Park City High School sophomore’s Seraphine Project helps girls become ‘angels of light’
Emily Bronstein wants at-risk teenage girls in Zimbabwe and Zambia to become Seraphine Girls.
The root word “seraph” translates to “burning one” or “angel of light” in Hebrew, and Seraphine is the 15-year-old Park City High School sophomore’s middle name. And Bronstein wants to help these girls become an angel of light in their communities.
“I want them to push themselves and be confident and do whatever they put their minds to,” she said.
To do this, Bronstein founded the Seraphine Project, an organization that works with the Global Sojourns Giving Circle, a nonprofit that strives to empower and educate girls and strengthen their communities in Africa.
Bronstein was introduced to the Giving Circle in January of 2017 after her bat mitzvah.
“There is a philanthropic component in a bat mitzvah, and while some people do various service projects and collect donations, I wanted to do something that was a little bigger and more sustainable,” she said. “I created the Seraphine Project to experience what it meant to be a hands-on leader that raised awareness, fundraised and inspired others to get involved.”
Bronstein first traveled to Zimbabwe and Zambia in November 2017 to spend time with the girls, whose ages range from 13 to 17.
“These girls deal with issues of physical and sexual abuse, as well as limited access to healthcare and feminine hygiene,” she said. “They also don’t have many strong adult role models.”
Bronstein started the Seraphine website and blog and raised money for a safe place for Giving Circle clubs to meet that is scheduled to be completed in two months near Victoria Falls, a tourist destination on the border of Zimbabwe and Zambia.
“Clubs are after-school and weekend support programs where the girls can talk about the issues they face with older women known as ‘aunties,’” she said.
“Aunties,” who head each club, are strong female role models, according to Bronstein.
“Many of the aunties have gone through the Giving Circle programs, and they get to know the girls at a very deep and trusting level,” she said. “They take the time to truly understand the unique family and personal struggles faced by each girl.”
There are 18 clubs that are like second families for more than 300 girls, Bronstein said.
The girls and aunties meet two to three times a week in any place they can find, whether it is in a school or under a tree, Bronstein said.
“Those places aren’t very confidential, especially if the girls need to meet one-on-one with the aunties,” she said. “So the safe place will be somewhere the girls can be themselves in a comfortable, quiet and safe environment.”
The building will also include a kitchen, library and auntie area, and house technological resources where the girls can develop other life skills, Brostein said.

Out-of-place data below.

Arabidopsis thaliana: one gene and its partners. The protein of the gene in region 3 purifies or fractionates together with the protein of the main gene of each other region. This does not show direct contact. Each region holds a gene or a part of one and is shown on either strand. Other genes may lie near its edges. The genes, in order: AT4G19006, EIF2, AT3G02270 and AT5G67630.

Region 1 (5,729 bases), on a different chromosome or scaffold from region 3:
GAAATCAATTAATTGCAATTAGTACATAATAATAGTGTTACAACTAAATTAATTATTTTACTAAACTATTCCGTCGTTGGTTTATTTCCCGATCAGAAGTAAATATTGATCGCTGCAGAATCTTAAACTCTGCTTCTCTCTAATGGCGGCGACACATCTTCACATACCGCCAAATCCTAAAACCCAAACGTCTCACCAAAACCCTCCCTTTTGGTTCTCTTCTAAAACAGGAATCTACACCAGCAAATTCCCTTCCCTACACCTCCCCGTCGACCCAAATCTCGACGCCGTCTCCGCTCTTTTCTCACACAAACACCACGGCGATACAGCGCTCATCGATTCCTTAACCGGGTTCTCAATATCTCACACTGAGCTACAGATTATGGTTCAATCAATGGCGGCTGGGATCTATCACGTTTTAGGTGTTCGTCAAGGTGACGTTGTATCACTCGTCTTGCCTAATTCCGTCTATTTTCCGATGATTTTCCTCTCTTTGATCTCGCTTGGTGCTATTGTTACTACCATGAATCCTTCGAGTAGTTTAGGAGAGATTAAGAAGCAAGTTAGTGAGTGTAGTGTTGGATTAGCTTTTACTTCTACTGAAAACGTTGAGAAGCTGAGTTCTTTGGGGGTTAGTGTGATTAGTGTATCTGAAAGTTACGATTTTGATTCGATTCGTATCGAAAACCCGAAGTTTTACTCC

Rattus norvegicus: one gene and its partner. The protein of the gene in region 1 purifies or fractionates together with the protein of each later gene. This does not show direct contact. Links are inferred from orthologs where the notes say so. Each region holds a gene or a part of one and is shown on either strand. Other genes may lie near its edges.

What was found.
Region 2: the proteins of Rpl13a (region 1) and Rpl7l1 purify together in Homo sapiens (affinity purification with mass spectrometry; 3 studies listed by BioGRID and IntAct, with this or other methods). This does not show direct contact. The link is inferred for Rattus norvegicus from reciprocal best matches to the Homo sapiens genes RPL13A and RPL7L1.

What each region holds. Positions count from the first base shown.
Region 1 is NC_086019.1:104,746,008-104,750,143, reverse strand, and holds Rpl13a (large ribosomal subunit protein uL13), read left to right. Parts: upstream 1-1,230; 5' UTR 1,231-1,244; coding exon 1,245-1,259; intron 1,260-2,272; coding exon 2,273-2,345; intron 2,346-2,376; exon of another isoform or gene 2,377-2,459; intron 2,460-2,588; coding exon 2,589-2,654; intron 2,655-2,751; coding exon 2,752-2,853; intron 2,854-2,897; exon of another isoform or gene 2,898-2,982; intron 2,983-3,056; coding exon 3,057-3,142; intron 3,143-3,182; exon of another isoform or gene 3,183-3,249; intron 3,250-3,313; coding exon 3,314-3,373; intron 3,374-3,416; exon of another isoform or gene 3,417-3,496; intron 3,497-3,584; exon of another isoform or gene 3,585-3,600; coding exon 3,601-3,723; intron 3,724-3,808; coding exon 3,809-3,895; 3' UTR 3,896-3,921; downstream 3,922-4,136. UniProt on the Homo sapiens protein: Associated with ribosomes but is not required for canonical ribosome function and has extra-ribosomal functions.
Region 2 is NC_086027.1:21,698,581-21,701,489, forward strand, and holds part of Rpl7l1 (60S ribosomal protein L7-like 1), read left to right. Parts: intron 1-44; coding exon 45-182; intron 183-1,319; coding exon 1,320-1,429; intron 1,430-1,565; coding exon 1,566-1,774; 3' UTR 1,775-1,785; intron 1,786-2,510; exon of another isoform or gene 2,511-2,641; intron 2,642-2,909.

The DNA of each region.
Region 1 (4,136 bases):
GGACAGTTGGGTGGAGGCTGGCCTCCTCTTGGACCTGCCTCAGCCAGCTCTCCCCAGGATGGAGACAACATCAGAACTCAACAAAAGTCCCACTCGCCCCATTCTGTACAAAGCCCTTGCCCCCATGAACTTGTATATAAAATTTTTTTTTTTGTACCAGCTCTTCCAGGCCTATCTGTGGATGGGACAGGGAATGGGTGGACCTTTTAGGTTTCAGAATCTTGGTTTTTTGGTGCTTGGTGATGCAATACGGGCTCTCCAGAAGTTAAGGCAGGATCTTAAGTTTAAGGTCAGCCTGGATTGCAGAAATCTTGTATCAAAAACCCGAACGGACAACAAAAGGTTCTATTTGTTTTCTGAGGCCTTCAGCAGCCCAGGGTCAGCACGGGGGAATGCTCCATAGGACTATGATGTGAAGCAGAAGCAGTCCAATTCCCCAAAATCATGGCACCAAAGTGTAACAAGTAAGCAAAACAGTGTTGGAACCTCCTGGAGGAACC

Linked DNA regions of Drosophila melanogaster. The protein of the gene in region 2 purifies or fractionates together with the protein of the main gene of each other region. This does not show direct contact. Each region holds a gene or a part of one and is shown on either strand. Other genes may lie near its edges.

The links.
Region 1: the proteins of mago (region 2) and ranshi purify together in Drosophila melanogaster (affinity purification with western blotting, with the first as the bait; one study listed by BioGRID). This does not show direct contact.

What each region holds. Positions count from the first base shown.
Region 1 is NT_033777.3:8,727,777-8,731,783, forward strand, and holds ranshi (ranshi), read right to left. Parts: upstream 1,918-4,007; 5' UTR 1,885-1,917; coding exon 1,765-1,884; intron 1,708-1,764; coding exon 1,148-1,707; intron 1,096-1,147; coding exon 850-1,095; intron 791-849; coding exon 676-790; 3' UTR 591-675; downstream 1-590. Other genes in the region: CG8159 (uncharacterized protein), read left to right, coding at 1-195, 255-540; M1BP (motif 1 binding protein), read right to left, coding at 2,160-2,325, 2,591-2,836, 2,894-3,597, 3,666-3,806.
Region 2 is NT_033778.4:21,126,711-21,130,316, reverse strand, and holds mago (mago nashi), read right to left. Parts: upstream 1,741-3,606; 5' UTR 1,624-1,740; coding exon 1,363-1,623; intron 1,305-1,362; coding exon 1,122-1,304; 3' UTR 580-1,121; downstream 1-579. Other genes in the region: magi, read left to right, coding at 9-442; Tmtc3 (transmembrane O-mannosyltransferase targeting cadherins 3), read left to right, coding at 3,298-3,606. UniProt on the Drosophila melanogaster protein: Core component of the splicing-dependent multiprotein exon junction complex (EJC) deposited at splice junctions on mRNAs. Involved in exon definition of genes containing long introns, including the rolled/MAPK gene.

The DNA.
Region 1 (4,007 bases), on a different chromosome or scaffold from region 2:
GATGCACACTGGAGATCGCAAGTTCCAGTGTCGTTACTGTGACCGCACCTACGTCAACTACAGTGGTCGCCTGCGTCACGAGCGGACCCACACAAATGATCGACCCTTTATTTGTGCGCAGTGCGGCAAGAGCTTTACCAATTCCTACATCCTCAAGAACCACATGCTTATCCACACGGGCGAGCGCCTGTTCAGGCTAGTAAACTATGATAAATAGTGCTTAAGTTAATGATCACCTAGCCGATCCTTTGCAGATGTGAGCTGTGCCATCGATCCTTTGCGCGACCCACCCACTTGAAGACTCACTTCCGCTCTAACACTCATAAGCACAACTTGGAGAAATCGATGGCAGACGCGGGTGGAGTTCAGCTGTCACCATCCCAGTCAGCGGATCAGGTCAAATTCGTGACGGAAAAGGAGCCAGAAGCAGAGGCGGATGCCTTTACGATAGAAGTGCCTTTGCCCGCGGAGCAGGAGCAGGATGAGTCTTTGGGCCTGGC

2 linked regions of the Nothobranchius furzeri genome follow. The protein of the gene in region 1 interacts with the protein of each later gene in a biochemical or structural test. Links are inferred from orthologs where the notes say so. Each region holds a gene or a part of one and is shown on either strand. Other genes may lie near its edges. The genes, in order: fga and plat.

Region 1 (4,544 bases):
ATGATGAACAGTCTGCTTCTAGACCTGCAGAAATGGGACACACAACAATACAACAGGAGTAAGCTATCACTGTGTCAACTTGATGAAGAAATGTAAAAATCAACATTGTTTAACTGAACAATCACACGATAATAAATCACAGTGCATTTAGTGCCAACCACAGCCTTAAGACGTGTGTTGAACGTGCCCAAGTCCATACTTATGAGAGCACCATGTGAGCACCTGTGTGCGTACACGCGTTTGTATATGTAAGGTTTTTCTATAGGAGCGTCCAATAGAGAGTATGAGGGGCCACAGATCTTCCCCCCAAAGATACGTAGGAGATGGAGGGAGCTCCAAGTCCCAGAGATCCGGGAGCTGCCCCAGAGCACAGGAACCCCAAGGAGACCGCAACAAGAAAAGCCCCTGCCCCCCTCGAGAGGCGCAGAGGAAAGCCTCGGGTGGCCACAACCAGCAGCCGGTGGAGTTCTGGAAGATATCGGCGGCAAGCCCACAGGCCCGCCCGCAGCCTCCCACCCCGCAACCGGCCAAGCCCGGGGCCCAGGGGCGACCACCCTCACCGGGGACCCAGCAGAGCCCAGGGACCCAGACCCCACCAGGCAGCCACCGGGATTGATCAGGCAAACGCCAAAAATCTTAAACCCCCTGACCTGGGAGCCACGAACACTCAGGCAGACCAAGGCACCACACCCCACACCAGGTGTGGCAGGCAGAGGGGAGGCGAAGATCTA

The connection between the girls with the aunties means a lot to Bronstein.
“I feel so blessed in my life to have so many female mentors, and it’s special for me to see these girls have the same kind of support,” she said.
Another Seraphine Project initiative is a pen pal program.
“I started it to connect girls in the United States with the girls in Africa,” Bronstein said.
The program was inspired by the New York Times Best Seller, “I Will Always Write Back: How One Letter Changed Two Lives,” by Martin Ganda and Cailtin Alifirenka.
The book is about an American girl and an African boy who connected through handwritten letters to each other.
“It’s cool to read their story and see how they developed as friends,” she said. “So I thought it would be cool to do that with girls here and girls in Africa.”
The program requires pens, paper, envelopes and stamps, Bronstein said.
“When I went over in March, I took 30 letters to one of the clubs,” she said. “I thought it would be cool to not only give the girls in Africa a chance to receive letters and forge new relationships, but also introduce girls here to some of the things that the girls over there experience.”
Bronstein has already recruited girls from Seattle, New York, Atlanta and San Francisco to write letters to the counterparts in Zimbabwe and Zambia.
“This is one of the ways I can get peers my own age involved with the Seraphine Project,” she said.
The biggest challenge of running the Seraphine Project is reconciling the eight-hour time-zone difference between Park City and Zimbabwe, and balancing her life as a student, Bronstein said.
“The Seraphine Project is just as important to me as school and tennis,” she said. “It takes a lot of organization. I just need to figure out the main things I want to accomplish each day.”
To keep these programs running, Bronstein relies on fundraising. The first year, she raised $15,000, and last year she raised $25,000. This year’s goal is $15,000.
Donations can be made by visiting theseraphineproject.com or by emailing firstname.lastname@example.org.
Bronstein said the relationships she has forged with the girls in Africa have made her work in the Seraphine Project worth every second.
“It means something to me to know I can make a positive impact that reaches from Park City to Africa,” she said.
For information about the Seraphine Project, visit theseraphineproject.com.
Moats knows in this day and age of teacher shortages, burnout and turnover that she’s an idealist when she hopes to see an elevation of the standards for teacher knowledge and preparation.
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